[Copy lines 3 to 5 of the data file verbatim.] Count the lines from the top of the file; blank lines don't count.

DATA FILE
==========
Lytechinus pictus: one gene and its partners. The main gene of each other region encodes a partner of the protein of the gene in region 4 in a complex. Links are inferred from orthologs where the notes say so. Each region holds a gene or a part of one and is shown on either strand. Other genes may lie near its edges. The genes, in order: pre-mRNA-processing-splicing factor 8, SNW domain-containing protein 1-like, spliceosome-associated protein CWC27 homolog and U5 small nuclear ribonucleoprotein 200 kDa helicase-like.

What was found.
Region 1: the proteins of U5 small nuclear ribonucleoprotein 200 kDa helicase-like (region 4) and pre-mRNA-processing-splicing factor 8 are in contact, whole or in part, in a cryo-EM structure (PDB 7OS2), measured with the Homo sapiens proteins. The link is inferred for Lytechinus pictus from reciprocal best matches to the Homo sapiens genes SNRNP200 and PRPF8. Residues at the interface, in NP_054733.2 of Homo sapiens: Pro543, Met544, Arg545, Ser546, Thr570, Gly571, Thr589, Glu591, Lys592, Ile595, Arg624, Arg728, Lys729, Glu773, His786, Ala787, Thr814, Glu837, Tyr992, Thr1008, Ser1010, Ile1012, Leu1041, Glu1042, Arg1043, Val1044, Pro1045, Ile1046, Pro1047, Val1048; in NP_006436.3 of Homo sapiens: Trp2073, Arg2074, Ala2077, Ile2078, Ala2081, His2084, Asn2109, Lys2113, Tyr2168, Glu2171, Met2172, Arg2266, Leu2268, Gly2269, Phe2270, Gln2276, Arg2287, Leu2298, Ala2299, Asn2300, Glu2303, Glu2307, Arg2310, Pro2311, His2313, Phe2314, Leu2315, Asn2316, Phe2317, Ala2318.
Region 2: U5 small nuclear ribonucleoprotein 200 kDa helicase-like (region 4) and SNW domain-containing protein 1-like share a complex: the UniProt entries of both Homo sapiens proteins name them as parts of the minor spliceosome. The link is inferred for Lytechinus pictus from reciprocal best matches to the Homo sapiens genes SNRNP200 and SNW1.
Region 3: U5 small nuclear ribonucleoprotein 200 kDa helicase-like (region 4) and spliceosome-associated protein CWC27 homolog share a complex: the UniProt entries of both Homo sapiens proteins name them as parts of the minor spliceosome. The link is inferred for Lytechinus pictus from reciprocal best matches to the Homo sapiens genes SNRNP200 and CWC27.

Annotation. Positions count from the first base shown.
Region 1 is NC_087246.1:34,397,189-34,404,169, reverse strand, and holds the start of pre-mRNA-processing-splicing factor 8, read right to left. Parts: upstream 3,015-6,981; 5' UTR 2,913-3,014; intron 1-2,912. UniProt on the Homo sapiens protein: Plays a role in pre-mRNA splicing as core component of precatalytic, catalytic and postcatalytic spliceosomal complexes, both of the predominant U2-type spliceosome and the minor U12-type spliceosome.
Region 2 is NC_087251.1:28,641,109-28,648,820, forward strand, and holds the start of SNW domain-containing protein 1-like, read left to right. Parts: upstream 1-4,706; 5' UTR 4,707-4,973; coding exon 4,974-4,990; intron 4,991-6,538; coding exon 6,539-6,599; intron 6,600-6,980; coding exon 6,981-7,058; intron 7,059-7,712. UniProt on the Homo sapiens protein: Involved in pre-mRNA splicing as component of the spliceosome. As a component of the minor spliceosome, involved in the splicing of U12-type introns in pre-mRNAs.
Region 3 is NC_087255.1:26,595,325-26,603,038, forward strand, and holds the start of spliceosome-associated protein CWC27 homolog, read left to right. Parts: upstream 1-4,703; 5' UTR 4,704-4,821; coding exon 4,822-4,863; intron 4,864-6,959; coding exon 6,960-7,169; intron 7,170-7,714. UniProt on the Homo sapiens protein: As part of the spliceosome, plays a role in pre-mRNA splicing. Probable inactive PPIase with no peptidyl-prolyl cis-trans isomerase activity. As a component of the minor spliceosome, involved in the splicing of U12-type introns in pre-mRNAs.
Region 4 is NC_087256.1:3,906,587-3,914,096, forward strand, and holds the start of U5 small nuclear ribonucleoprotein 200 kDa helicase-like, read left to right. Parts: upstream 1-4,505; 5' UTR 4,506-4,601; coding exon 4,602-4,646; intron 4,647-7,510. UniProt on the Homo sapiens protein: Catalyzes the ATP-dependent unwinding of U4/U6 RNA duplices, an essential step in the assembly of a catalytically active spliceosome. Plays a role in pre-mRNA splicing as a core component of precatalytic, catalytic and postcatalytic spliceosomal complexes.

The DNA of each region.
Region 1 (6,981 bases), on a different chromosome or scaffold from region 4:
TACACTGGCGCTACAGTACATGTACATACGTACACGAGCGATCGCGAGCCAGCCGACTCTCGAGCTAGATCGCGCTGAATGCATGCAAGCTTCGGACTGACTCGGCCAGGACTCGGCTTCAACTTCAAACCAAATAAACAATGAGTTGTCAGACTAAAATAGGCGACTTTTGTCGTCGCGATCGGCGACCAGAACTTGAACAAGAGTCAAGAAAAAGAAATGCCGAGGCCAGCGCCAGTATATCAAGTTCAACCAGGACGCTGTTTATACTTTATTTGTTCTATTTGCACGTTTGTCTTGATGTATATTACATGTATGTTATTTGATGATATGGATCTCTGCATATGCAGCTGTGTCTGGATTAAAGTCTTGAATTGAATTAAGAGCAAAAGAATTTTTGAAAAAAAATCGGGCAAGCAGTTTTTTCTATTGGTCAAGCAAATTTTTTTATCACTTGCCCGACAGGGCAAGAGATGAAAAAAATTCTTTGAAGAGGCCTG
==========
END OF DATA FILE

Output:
Region 1: the proteins of U5 small nuclear ribonucleoprotein 200 kDa helicase-like (region 4) and pre-mRNA-processing-splicing factor 8 are in contact, whole or in part, in a cryo-EM structure (PDB 7OS2), measured with the Homo sapiens proteins. The link is inferred for Lytechinus pictus from reciprocal best matches to the Homo sapiens genes SNRNP200 and PRPF8. Residues at the interface, in NP_054733.2 of Homo sapiens: Pro543, Met544, Arg545, Ser546, Thr570, Gly571, Thr589, Glu591, Lys592, Ile595, Arg624, Arg728, Lys729, Glu773, His786, Ala787, Thr814, Glu837, Tyr992, Thr1008, Ser1010, Ile1012, Leu1041, Glu1042, Arg1043, Val1044, Pro1045, Ile1046, Pro1047, Val1048; in NP_006436.3 of Homo sapiens: Trp2073, Arg2074, Ala2077, Ile2078, Ala2081, His2084, Asn2109, Lys2113, Tyr2168, Glu2171, Met2172, Arg2266, Leu2268, Gly2269, Phe2270, Gln2276, Arg2287, Leu2298, Ala2299, Asn2300, Glu2303, Glu2307, Arg2310, Pro2311, His2313, Phe2314, Leu2315, Asn2316, Phe2317, Ala2318.
Region 2: U5 small nuclear ribonucleoprotein 200 kDa helicase-like (region 4) and SNW domain-containing protein 1-like share a complex: the UniProt entries of both Homo sapiens proteins name them as parts of the minor spliceosome. The link is inferred for Lytechinus pictus from reciprocal best matches to the Homo sapiens genes SNRNP200 and SNW1.
Region 3: U5 small nuclear ribonucleoprotein 200 kDa helicase-like (region 4) and spliceosome-associated protein CWC27 homolog share a complex: the UniProt entries of both Homo sapiens proteins name them as parts of the minor spliceosome. The link is inferred for Lytechinus pictus from reciprocal best matches to the Homo sapiens genes SNRNP200 and CWC27.